ISSUES

It’s time to strip away the labels that have been used to divide us and come together – for Kentucky and for America.

ISSUES

It’s time to strip away the labels that have been used to divide us and come together – for Kentucky and for America.

Equalizing Economic Opportunity

The government shouldn’t use our tax dollars to benefit corporations — our tax dollars should be used to benefit people. The way we do that is through building the infrastructure that we all use — not giving tax subsidies or breaks to companies that line the pockets of shareholders but do little to increase jobs in our communities.

Jobs Through Public Infrastructure Investments

Public infrastructure is a term that gets thrown around a lot. It refers to our roads and bridges, our public transit, our electrical grid, our water and sewer systems, our broadband infrastructure, and our parks and greenspaces. It’s all the things that make more sense to build together and allow access to all, rather than to build as individuals. 
But infrastructure doesn’t last forever. The nation has had moments of big infrastructure growth, which are opportunities to inject short and long-term economic growth into our national economy while we increase everyone’s quality of life. 
With climate change’s effects bearing down on our way of life, now is one of those moments that we have the opportunity to invest in a large scale public infrastructure program that puts people to work, fixes and improves crumbling infrastructure and fixes inefficient and unaffordable utilities with innovative and sustainable methods. We also have the opportunity to use this massive injection of infrastructure dollars to right the wrongs of past inequalities that left many workers and communities behind as the country grew.
This includes folks in the coalfields of Appalachia and west Kentucky who have fueled America’s growth but who have been left behind as the nation transitions away from coal. It includes communities of color who have faced systemic discrimination for generations. And it includes our farmers that face uncertainty in weather and trade as politicians refuse to acknowledge the truth of climate change and the importance of a global market.
We can put people to work in good jobs that enrich and move our people and communities forward by investing in frontline communities that have borne the environmental burden of America’s progress as profits were realized by others. We can make our homes healthier and more energy efficient to stop the astronomical bills and lead to healthier children and Kentuckians. We can lead on innovations to our electrical grid and renewable energy sources by building upon our manufacturing and research capabilities. We can clean up forgotten industrial and mining sites to improve water, soil and air quality for healthier communities.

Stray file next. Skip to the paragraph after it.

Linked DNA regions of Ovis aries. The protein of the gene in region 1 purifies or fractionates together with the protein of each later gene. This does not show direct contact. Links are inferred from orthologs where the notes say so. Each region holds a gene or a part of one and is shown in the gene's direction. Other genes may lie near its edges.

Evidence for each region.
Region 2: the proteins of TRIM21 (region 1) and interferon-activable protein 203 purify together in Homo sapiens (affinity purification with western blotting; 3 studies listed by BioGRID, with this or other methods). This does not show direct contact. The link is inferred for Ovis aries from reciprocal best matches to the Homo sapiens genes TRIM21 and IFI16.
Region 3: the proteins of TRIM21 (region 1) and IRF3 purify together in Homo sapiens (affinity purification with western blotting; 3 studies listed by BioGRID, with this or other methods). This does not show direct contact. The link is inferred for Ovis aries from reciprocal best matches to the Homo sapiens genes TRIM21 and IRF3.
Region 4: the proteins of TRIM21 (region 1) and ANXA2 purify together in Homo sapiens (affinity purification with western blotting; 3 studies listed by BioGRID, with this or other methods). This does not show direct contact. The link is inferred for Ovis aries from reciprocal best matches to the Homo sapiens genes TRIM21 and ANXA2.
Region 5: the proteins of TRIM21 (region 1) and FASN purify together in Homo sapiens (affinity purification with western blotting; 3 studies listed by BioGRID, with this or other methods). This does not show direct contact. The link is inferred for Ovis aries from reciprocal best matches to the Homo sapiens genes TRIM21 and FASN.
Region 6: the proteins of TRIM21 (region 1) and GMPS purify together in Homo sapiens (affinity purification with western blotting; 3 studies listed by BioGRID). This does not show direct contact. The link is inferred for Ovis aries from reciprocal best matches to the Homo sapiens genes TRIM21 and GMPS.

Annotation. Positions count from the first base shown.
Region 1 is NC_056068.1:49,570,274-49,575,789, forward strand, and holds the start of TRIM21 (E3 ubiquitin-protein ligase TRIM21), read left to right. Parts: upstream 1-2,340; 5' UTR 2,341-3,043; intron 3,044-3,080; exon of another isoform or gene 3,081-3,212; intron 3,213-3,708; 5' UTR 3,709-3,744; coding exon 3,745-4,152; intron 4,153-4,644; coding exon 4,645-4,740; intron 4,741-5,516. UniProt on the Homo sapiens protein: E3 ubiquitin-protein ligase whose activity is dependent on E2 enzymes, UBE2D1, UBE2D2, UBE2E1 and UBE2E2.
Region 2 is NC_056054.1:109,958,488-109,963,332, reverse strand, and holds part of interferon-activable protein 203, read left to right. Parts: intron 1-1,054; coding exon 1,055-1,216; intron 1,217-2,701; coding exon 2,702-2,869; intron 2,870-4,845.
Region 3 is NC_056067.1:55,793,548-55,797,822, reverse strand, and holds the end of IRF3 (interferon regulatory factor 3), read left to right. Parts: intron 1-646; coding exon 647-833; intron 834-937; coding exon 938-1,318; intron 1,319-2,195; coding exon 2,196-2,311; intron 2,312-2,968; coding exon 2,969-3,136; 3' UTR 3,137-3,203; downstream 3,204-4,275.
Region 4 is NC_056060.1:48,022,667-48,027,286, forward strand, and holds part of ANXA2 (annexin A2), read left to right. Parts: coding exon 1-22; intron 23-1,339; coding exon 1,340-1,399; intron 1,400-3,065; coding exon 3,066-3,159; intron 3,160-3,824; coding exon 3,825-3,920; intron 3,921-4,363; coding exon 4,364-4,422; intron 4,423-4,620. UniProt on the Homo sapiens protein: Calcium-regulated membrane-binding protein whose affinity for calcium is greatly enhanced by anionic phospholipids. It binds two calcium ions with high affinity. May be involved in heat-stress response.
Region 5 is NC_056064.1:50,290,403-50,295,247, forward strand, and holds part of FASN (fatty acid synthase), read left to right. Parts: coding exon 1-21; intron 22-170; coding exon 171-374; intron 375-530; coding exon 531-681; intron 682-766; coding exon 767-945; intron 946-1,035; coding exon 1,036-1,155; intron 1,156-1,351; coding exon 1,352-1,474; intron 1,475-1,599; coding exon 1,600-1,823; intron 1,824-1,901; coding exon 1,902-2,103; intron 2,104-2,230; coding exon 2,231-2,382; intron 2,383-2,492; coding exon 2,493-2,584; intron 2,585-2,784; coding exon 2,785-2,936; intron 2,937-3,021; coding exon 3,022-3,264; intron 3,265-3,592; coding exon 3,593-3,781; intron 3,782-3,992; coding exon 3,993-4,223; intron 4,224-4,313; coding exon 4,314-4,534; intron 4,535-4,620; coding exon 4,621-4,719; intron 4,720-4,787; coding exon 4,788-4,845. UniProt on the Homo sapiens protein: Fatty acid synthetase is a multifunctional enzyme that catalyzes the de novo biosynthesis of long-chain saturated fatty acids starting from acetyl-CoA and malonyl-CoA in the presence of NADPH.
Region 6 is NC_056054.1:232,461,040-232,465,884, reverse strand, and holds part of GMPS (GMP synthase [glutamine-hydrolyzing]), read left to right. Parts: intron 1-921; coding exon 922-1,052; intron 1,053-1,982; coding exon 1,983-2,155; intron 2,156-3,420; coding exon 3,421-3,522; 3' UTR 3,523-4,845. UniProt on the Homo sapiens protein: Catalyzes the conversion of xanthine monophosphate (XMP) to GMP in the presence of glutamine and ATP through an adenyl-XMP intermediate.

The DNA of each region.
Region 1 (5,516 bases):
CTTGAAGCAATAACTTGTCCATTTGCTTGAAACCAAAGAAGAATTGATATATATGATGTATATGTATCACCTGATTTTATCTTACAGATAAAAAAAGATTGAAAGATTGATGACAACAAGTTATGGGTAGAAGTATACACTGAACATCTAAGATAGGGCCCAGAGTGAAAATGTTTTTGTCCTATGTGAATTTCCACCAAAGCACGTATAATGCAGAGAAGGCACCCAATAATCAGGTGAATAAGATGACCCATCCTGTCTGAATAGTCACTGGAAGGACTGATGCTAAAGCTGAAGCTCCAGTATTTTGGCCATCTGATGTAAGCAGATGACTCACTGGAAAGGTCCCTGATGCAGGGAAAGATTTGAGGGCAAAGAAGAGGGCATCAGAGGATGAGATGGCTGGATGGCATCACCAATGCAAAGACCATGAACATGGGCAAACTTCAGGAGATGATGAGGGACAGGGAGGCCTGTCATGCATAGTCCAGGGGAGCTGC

All of this building and innovating not only improves the quality of life for all Kentuckians, it puts money into the pockets of Kentucky families that gets spent in our communities — a true economic stimulus that puts more people to work than just those who directly work on these public infrastructure projects.

RECLAIM Act

While a public infrastructure program of the magnitude that is needed gears up, there is a program that could begin today with projects ready to help our coal communities. The federal Abandoned Mine Lands fund was created to restore land and waterways damaged by old mining operations and currently contains a total of $2.5 billion. The RECLAIM Act would allocate $1 billion over what is currently spent over the next five years. 

Making Post-Secondary Education Affordable and Encouraging Public Service 

Debilitating student loans are changing the way Americans make important life decisions. The only cost rising faster than the cost of a post-secondary education is the cost of insulin. The soaring cost of a college education, combined with rising interest rates, means college graduates and attendees are unable to own homes or start families, save for a rainy day or retirement. Privately-managed student loans only compound the problem and are another reason why so many in our society find it so difficult to get ahead and why non-wealthy students may decide not to attend higher education to begin with.
The first two-years of post-secondary education – a certificate, skilled-trade, community college or university – for young people whose parents’ annual income is less than $200,000, should be tuition free.  All students, regardless of parents’ income, pursuing a four-year or post-graduate degree should receive zero percent interest loans to help them complete their studies. For individuals with outstanding student loans who go into public service jobs like teaching, first responders and the military, $10,000 of their post-secondary education loans should be forgiven for each year of service. After five years of service, the remainder of their loans would be forgiven. Finally, we should extend 0% refinancing to all current loans.

Child Care